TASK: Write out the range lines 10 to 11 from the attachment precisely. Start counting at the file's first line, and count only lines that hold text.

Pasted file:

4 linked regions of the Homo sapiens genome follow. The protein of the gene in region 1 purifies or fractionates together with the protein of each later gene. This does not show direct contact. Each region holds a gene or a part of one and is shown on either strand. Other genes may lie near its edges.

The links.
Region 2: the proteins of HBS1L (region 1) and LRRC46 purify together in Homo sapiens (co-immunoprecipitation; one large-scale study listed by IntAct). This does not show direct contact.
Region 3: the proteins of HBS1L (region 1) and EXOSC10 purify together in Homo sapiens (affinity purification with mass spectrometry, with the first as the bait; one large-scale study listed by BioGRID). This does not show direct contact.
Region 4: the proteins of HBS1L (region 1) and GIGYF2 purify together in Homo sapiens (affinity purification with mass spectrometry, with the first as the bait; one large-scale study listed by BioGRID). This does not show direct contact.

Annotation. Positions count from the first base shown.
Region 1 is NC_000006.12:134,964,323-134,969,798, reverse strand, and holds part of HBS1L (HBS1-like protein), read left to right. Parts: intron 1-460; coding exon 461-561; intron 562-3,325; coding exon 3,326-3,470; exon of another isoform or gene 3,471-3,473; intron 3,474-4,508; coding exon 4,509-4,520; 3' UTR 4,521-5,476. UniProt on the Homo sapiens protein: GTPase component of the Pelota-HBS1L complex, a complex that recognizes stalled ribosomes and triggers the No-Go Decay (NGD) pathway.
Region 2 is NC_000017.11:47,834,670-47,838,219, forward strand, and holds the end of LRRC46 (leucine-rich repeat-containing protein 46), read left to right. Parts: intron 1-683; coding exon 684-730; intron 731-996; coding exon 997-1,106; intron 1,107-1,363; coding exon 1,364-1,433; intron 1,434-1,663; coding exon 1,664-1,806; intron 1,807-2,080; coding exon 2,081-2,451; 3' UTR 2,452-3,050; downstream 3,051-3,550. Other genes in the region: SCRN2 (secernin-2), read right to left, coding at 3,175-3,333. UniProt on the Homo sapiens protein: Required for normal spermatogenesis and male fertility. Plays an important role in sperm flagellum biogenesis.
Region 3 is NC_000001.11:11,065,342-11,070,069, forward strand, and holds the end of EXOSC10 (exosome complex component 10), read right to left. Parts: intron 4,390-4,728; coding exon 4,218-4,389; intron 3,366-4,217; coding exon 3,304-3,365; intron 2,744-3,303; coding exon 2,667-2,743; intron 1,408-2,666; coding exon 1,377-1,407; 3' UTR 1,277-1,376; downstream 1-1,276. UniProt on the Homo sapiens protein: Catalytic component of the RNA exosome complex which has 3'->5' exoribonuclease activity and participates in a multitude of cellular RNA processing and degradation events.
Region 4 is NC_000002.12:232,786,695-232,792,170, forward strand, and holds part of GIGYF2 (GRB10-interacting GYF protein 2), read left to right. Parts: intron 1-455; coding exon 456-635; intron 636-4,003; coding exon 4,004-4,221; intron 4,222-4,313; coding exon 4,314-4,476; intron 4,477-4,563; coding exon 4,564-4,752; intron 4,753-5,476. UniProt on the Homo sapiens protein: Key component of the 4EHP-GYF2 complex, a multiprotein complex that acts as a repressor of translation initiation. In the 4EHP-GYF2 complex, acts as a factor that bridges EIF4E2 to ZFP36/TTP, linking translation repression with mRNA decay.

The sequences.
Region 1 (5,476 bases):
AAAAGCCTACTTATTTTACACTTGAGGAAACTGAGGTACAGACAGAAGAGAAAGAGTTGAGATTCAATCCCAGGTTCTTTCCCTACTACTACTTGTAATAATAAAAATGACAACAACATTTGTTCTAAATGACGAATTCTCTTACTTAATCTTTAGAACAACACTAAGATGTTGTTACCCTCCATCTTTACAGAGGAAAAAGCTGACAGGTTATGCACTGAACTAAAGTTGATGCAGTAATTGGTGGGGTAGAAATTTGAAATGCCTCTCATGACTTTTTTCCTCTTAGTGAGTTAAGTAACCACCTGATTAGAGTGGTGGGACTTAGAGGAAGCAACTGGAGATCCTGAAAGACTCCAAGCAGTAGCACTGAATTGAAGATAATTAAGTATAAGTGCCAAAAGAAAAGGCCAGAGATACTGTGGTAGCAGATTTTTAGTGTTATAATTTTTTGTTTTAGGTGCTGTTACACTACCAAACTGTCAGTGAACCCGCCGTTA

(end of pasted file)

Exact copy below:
Region 4 is NC_000002.12:232,786,695-232,792,170, forward strand, and holds part of GIGYF2 (GRB10-interacting GYF protein 2), read left to right. Parts: intron 1-455; coding exon 456-635; intron 636-4,003; coding exon 4,004-4,221; intron 4,222-4,313; coding exon 4,314-4,476; intron 4,477-4,563; coding exon 4,564-4,752; intron 4,753-5,476. UniProt on the Homo sapiens protein: Key component of the 4EHP-GYF2 complex, a multiprotein complex that acts as a repressor of translation initiation. In the 4EHP-GYF2 complex, acts as a factor that bridges EIF4E2 to ZFP36/TTP, linking translation repression with mRNA decay.

The sequences.